It all started on Halloween at midnight. That's when The Kid and I got tossed out of the local bar -- for talking too loud -- and then handed a $220 bar tab.
In their defense, we're loud talkers. And the Jazz Butchers were hacking through a set onstage. In our defense, the club was, as Joe Namath would say, "strug-a-ling." Did I mention The Kid and I drop a few hundred bucks there per month? Or dropped, I guess I should say.
So who was right?
There was a time when the answer would have been obvious. I'm not so sure anymore. And, frankly, as a stock investor once proud to be called a "perma-bull" on American business, this has me nervous. How about I tell you what has me worried, and you decide whether I'm overreacting.
First, you should know that I'm not much of a consumer, but I was recently thrust into the consumer economy by two unusual events. The first was a long-overdue move from Maryland to Virginia. The second was the worst Christmas shopping season in decades. Frankly, I didn't like what I saw.
Let's start with the low-lying fruit -- Verizon
Please take my money!
My colleague Dan had a different story. He was trying to give Verizon money. Apparently, that also involves hours of transfers, pleas, and threats. I especially liked when he demanded to be transferred … to Comcast. The folks at Verizon were apparently less impressed than I was.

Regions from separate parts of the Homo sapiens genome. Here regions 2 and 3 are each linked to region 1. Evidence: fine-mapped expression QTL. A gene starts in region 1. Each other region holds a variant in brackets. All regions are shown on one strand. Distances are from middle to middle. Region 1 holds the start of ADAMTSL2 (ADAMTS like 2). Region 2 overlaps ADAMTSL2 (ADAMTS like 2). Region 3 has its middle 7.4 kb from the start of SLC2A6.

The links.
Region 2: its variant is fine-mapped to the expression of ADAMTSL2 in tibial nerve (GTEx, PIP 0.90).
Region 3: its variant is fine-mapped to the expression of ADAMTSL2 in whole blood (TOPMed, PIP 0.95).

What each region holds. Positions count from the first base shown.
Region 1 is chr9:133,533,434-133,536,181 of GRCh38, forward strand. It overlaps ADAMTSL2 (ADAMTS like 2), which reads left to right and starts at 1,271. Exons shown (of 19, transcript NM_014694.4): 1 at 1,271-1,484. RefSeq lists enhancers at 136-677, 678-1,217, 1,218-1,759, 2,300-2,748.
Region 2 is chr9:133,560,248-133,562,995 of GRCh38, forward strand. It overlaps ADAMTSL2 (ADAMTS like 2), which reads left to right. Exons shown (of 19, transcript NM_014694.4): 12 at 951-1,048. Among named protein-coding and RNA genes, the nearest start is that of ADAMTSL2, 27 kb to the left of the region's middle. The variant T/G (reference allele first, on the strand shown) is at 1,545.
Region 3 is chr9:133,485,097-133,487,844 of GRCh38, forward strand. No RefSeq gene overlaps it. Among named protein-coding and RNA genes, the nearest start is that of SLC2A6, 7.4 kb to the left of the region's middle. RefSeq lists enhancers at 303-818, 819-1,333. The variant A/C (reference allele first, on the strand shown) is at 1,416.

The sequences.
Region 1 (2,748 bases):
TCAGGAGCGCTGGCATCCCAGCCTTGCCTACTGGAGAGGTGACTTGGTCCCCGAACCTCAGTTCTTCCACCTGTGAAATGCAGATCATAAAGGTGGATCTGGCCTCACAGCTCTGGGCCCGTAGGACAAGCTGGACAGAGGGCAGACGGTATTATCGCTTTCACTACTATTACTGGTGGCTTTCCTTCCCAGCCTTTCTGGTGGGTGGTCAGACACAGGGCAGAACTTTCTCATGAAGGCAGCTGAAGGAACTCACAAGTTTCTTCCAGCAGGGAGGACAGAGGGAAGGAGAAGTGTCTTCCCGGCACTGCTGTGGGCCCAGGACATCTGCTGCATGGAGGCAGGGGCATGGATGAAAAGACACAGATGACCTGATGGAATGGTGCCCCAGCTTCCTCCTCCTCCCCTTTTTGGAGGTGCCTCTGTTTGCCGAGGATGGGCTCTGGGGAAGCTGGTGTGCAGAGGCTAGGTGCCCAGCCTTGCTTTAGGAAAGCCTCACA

Does any of this so far strike you as -- I don't know -- out of touch? Especially given the money Verizon and Comcast spend trying to acquire new customers. I couldn't help thinking of those bumbling Ford
And I typically support the U.S. auto industry! Now, I'm wondering whether these guys live on the same planet we do, much less understand what it takes to unload a $25,000 car in a recession. With these Keystone Kops at the helm, I feel for the rank-and-file auto workers, no matter how generously they're reportedly paid.
As for the folks at my neighborhood Lowe's
"I'll be thinking about you"
"When I read that Lowe's just let go of 15,000 workers, I'll be thinking about you." That's my takeaway from a half-dozen or so Lowe's visits in November. If you think that's harsh, try this: Stop by your local store. If you find one guy (or gal) who seems to understand what it takes to sell a $50 doorknob in a recession, let me know.
Just please don't get me started on Best Buy
Apparently, if you want a $1,000 piece of electronic equipment to make noise for more than 13 days, you have to pay for some sort of "protection" plan. Nobody hipped me to that, dude! As for the "Geek Squad" -- either their hands were tied or they wanted nothing to do with my silent little black box.
"This is what you call customer service"
Long story short, I landed in "customer service" -- where I learned that if I went home and gathered all 15 pieces that came with the system, the somnambulist behind the counter would "push it back to home theater and make sure I really did bring back all the pieces that came with it."